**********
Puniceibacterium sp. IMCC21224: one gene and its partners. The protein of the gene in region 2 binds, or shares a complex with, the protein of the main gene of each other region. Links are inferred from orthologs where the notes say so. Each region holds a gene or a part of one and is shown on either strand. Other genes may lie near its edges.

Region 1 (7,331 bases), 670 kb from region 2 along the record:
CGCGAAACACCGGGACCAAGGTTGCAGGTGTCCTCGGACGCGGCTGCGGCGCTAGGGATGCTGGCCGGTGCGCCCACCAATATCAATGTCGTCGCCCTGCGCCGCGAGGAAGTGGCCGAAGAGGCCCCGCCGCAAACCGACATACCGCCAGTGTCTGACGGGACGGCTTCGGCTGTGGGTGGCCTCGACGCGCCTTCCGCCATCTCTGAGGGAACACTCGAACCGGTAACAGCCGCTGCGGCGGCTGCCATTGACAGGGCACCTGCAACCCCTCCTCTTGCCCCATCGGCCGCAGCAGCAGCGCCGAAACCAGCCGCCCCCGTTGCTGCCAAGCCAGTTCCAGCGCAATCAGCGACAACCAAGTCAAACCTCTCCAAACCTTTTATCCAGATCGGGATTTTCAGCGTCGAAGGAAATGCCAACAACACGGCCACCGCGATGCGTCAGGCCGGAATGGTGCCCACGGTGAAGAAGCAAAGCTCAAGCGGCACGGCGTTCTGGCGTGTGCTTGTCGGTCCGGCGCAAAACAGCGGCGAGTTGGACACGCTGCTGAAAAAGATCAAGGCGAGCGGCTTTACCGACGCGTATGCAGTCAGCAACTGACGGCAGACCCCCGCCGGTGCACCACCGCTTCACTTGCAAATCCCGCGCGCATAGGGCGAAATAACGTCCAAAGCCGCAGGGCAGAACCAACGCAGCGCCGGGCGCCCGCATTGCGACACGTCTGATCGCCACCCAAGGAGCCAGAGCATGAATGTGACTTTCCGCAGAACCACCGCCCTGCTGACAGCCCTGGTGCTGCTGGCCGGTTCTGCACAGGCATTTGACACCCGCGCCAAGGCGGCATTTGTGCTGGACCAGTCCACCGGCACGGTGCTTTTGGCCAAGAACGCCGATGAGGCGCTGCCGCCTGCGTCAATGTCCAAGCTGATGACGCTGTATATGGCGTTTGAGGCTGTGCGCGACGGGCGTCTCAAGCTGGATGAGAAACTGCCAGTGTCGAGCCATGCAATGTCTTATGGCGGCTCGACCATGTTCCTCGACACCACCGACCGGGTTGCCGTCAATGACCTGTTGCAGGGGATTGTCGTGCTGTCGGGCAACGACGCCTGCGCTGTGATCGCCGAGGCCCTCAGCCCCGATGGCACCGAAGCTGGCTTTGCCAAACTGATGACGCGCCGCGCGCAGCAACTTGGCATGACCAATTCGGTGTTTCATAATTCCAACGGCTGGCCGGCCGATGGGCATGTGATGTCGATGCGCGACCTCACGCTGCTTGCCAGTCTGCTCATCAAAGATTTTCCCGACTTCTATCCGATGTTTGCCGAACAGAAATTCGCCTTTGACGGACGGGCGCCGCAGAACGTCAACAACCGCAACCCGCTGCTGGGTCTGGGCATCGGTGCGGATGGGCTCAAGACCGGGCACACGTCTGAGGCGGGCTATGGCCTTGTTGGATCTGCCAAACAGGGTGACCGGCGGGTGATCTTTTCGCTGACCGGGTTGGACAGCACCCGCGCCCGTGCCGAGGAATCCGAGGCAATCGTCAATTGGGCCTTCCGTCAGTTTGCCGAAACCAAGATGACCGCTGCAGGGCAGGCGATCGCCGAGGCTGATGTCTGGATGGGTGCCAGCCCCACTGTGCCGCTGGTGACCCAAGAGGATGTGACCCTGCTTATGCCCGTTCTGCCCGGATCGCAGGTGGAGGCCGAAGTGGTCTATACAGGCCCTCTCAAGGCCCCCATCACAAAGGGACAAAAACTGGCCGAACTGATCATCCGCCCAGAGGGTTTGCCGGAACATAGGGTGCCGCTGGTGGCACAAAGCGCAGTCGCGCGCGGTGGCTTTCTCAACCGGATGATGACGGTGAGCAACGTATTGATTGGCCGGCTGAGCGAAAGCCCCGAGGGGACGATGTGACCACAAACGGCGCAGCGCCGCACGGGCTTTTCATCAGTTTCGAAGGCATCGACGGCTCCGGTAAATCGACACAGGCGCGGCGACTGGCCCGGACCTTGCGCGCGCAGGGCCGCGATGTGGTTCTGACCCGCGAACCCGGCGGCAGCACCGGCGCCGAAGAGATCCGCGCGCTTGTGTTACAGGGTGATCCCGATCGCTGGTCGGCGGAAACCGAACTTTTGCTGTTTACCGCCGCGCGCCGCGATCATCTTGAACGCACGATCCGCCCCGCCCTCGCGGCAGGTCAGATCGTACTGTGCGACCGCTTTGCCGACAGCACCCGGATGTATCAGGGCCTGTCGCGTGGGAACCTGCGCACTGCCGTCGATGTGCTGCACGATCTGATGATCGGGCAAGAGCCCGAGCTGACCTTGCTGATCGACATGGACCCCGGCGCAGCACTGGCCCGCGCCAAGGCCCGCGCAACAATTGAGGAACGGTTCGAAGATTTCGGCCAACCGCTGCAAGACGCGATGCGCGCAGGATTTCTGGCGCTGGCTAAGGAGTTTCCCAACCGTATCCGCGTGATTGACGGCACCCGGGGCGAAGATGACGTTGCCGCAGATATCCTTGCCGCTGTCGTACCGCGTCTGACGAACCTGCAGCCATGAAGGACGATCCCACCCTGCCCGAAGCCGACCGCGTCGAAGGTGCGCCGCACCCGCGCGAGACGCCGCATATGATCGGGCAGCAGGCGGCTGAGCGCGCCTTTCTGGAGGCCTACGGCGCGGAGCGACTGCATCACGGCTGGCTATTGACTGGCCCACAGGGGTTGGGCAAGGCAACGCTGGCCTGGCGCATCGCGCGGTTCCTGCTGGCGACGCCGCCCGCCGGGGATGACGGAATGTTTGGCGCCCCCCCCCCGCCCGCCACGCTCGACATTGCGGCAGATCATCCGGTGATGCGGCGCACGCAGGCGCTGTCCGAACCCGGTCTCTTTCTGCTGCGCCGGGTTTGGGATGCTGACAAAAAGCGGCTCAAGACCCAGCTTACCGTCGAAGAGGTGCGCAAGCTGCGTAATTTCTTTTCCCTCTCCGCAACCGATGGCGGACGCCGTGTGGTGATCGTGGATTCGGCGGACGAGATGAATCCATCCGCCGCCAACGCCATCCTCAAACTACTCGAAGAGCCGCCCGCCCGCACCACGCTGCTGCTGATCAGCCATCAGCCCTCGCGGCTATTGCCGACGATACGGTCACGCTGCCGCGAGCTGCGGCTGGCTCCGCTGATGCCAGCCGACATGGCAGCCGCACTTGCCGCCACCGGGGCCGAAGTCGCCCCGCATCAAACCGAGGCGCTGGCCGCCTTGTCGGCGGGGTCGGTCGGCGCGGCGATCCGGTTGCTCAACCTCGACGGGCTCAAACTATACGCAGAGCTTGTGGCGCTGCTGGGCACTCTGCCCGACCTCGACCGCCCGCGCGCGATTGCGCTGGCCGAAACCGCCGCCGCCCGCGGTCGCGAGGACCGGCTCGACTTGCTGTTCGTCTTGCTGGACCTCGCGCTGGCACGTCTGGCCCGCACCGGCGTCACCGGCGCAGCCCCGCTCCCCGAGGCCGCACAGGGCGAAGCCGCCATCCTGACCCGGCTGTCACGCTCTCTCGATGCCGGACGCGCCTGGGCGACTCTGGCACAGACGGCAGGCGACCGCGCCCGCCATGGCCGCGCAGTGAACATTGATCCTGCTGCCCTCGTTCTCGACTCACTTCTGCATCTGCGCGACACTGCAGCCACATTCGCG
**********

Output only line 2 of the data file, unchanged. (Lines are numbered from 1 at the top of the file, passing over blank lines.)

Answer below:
Region 1 (7,331 bases), 670 kb from region 2 along the record: